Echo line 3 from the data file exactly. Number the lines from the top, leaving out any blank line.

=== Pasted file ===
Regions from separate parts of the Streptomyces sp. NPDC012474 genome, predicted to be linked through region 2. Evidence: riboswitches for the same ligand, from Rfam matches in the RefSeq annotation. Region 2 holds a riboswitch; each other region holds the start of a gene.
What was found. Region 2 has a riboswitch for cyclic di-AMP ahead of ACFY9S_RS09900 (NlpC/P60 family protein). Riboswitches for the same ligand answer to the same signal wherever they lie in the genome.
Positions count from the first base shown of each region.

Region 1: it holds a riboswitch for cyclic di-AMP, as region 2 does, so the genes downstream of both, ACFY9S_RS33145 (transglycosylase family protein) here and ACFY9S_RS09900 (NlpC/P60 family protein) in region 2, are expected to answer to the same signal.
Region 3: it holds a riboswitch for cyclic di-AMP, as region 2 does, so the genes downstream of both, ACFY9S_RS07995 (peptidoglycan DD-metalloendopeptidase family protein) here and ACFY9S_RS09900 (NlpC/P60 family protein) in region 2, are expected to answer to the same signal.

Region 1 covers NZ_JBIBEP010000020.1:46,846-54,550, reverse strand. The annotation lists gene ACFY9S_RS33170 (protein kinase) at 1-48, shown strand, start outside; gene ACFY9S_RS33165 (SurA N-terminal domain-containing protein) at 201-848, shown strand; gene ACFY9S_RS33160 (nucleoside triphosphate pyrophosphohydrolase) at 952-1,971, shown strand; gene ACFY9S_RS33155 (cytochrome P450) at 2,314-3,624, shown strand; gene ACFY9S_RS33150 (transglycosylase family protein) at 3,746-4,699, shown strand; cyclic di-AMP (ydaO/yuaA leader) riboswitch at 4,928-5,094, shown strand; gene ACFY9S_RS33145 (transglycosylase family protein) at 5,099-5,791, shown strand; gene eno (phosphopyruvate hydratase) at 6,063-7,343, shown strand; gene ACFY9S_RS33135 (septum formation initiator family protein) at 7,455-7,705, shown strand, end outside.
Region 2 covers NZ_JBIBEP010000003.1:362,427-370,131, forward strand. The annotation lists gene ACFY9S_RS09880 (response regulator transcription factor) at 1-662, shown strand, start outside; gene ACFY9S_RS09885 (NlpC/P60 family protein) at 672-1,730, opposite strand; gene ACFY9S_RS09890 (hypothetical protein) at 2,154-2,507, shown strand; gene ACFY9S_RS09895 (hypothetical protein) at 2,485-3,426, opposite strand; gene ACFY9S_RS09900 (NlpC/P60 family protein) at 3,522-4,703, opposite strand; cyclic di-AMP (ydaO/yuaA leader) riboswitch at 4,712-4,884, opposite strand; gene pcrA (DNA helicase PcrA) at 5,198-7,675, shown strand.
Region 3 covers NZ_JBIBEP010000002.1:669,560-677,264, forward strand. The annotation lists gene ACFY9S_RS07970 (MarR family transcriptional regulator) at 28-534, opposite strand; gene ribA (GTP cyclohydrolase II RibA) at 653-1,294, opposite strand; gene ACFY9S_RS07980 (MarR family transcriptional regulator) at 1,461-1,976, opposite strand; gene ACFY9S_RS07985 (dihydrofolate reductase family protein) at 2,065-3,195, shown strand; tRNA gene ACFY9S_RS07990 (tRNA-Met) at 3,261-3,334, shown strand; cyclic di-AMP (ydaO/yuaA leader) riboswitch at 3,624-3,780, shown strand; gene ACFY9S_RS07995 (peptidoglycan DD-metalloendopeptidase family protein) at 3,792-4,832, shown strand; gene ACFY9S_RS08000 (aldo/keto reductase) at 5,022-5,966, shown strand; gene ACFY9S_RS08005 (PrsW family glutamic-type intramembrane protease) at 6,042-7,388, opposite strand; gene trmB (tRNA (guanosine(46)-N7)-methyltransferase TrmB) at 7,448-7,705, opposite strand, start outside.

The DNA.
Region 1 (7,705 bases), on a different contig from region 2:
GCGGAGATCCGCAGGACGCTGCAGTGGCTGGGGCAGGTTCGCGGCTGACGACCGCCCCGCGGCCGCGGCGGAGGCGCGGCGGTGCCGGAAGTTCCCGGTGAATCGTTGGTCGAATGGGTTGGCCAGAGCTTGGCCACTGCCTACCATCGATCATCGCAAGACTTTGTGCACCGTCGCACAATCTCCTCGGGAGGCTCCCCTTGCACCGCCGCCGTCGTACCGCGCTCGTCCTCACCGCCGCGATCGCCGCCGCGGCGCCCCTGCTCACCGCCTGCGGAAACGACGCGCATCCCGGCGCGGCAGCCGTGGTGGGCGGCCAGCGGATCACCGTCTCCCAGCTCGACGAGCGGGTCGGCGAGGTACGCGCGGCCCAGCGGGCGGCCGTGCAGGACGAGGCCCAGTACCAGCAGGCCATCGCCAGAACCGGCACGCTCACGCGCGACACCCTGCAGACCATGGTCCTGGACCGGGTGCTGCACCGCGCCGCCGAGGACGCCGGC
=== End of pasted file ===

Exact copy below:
Positions count from the first base shown of each region.